62 percent of retailers report that increased adoption of analytics is creating a competitive advantage. While retail adoption of third-party data actually lags slightly behind other industries, retailers who optimize for modern cross-channel shoppers are likely to gain an immense lead.  In this article, we’ll explore some ways that modern retailers are utilizing big data insights to understand cross-channel behaviors and create a targeted customer experience.


Understanding Modern Cross-Channel Shoppers

Retailers are struggling to create complete pictures of today’s multi-channel customers, according to eMarketer. 35% of marketers report they just “don’t understand” a customer’s journey. Retail companies struggle to understand how customers behave on mobile, desktops, and at brick-and-mortar locations. In an age where over 40% of adults are multi-screen users, fragmented or incomplete data insights can severely inhibit effective targeting.


The BDEX Data Exchange Platform (DXP) can assist retailers in understanding the customer’s journey, even if their product research takes place across multiple channels or devices. Customer behavioral data, first and third-party transactional insights, and even online product reviews can facilitate a multivariate understanding of what is most likely to convert. With access to a wide array of insights, retailers can gain the right insights to correctly target consumers the first time they land on a website.


Retailers are increasingly discovering that analytics, given access to the right third-party data insights via the Data Exchange Platform, can be a powerful tool for understanding complex consumer behaviors. Retail optimization has always been a complex science, but being able to incorporate a broader range of data sets can allow marketers to finally uncover a complete picture of customer behaviors.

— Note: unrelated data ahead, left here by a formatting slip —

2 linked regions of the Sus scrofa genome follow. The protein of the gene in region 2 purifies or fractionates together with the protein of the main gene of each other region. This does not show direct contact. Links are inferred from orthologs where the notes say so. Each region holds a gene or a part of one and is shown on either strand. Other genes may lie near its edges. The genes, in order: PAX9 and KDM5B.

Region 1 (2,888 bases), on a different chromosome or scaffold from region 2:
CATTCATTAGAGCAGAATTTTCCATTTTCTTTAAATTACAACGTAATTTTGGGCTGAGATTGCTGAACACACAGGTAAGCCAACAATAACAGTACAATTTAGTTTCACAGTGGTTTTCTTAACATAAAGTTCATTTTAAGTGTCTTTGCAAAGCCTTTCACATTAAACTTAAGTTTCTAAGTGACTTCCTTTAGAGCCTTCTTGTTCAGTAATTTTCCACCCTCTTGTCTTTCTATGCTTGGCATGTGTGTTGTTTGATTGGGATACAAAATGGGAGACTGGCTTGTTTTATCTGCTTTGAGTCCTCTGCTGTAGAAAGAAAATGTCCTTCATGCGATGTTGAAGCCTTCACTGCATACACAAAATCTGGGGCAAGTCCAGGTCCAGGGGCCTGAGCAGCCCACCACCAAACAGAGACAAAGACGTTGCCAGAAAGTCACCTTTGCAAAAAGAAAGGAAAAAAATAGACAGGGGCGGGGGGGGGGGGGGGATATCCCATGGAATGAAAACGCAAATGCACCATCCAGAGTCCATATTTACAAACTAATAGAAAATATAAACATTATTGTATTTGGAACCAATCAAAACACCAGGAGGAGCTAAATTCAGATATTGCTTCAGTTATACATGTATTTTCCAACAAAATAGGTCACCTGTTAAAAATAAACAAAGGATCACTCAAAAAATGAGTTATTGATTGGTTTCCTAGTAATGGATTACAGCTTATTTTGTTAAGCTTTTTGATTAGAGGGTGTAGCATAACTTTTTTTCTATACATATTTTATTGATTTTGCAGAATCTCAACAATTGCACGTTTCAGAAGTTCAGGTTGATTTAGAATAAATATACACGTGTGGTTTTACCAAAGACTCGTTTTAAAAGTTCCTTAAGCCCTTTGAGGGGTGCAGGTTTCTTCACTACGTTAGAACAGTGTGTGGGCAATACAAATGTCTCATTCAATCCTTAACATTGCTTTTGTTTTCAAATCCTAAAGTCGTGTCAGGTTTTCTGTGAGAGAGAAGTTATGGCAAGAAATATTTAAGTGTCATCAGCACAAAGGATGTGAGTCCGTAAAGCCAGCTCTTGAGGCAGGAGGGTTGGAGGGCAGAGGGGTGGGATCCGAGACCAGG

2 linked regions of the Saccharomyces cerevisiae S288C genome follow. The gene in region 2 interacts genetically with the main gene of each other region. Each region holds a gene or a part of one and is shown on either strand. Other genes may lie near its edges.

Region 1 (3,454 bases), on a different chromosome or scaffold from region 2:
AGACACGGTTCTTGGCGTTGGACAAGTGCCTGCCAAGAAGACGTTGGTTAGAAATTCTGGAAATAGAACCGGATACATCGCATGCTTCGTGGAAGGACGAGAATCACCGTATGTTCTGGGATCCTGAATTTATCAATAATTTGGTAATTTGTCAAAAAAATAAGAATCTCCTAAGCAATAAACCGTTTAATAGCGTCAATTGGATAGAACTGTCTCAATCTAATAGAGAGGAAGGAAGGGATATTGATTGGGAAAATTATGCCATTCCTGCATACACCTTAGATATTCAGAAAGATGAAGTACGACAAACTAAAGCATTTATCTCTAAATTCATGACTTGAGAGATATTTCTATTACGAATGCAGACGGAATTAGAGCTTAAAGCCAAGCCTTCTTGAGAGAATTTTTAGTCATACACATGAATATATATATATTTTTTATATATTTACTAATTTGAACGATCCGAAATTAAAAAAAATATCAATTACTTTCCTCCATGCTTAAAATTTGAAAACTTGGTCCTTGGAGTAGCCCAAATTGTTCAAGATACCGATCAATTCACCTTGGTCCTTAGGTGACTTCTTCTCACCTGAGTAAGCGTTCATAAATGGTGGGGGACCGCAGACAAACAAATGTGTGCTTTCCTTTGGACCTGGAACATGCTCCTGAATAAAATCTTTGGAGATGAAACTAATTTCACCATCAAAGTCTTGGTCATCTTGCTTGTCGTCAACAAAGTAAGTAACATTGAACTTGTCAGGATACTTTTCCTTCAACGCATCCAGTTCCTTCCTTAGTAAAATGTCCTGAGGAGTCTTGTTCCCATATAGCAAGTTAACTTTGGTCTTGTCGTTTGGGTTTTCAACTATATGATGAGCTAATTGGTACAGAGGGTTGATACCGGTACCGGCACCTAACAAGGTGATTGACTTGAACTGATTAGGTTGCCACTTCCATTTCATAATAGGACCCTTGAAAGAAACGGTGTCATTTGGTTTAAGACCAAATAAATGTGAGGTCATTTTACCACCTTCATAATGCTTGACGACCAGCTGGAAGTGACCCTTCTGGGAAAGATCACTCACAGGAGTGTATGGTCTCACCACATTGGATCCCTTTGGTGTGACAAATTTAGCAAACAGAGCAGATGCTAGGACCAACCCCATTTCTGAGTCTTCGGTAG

Analytics-Driven Targeting

Predicting the preferences and needs of consumers is a challenge across industries, from entertainment to retail. Big data evangelist James Kobielus describes the complexity of modeling the quicksilver nature of human preferences, or zeitgeist, due to the “fickleness of taste.” Retailers are especially well situated to utilize “experience analytics” to predict how demographic preferences can change, and target offers accordingly.
Three examples of experience analytics relevant to retail include:

  • Life-event detection: The detection of marriage, pregnancy, or other events that can drastically change retail habits via analysis of behavioral and identity data.
  • Behavioral pricing: Using a combination of consumer transaction history, behavior, and other qualitative insights to predict deals that are most likely to elicit a positive response.